With the American market shrinking, more pipeline capacity is needed to ship Alberta oilsands products to Asia, Suncor Energy senior advisor Tracey Wolsey told a Northern Gateway community advisory board meeting on Friday.
Wolsely, who handles B.C. stakeholder relations for the oilsands giant, told a lunch hour audience at the Coast Inn of the North that increasing U.S. oil production means it's important for Canadian producers to find new markets.
Wolsey focused her presentation on this history of Suncor, how oilsands operations have changed over time and what technological innovations the industry is working on.
Suncor is one of the funding partners behind the Northern Gateway plan to ship oilsands products via pipeline from northern B.C. to Kitimat where they will be exported to Asia to be refined and used.
When asked by a member of the audience why more oilsands products can't be refined closer to home, she said the business case for refineries often includes them being close to where the products will be used.
"Historically refineries are very expensive and are located closer to where your markets are," she said in an interview, noting many refineries in North America have closed in recent decades because they were no longer economically feasible. "I don't see that changing so for us transportation of crude is very easy and it's the way we've generally done it and then you refine it closer to where people buy the finished products."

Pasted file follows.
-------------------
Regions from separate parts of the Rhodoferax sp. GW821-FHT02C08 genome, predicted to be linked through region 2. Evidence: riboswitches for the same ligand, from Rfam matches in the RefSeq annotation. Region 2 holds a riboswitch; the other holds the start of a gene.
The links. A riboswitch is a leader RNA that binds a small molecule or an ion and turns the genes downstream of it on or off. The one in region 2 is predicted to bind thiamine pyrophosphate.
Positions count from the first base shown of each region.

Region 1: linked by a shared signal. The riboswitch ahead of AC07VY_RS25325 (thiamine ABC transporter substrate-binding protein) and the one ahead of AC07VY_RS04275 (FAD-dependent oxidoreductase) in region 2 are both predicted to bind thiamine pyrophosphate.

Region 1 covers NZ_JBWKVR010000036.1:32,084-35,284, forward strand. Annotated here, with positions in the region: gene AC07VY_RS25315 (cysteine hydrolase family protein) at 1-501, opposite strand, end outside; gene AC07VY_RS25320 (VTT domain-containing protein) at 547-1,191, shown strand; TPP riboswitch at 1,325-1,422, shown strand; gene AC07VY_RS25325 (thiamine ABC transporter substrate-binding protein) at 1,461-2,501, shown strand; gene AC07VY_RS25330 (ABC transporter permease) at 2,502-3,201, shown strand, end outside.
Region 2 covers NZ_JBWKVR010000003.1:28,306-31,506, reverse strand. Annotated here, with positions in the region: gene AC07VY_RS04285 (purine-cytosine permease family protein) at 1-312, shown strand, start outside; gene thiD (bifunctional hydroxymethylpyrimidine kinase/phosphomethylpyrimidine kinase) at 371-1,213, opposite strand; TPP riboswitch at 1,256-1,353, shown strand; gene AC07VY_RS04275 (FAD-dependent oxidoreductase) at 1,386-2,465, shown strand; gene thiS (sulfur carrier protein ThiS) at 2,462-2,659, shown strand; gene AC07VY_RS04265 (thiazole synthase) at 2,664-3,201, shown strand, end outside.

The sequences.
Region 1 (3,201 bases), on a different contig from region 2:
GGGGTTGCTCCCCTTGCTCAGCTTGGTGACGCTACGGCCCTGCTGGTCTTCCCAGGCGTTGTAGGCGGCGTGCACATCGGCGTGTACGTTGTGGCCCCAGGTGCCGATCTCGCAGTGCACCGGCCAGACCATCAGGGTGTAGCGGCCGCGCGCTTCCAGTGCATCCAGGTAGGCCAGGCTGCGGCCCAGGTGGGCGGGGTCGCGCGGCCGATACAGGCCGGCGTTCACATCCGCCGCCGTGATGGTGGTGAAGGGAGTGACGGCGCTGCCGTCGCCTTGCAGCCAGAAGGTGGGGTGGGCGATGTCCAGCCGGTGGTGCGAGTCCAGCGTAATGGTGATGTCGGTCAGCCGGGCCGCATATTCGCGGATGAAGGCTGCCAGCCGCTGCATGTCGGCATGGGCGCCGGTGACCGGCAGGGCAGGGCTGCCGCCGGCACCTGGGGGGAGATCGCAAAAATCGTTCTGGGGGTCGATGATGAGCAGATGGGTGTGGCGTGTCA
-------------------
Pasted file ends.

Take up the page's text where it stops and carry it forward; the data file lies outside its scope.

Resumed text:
Some of the opposition for the Northern Gateway project has been on economic grounds, with people wondering if more value should be added to the bitumen before it's exported.
"I think all Canadians would like to see more of our natural resources upgraded in Canada, sometimes it doesn't make sense to send out a loaf of bread instead of the wheat," Wolsey said.
Northern Gateway set up the community advisory boards to get feedback from people in the region who are in favour of, neutral or against their plan.
Friday's event marked the 17th meeting for the Prince George-based board and Wolsey was invited to speak at the behest of board members.
Enbridge vice-president for western access Janet Holder said the advisory board process has exceeded the company's expectations.
"Our purpose was to bring people together to have a chance to ask questions, understand about who we are and what the project is about," she said. "It really is driven by the communities and what we get to learn is what concerns them so we can help address those."
Environmental assessment hearings for Northern Gateway wrapped up in June and a National Energy Board Joint Review Panel isn't expected to issue recommendations until late December. In the meantime Holder has been crisscrossing the province to meet with communities about the pipeline.
"People have more of an interest in engaging with us than they've had in the past, which to me is positive because it's the dialogue we need to have," Holder said, adding it's difficult to tell if opposition to the project is lessening.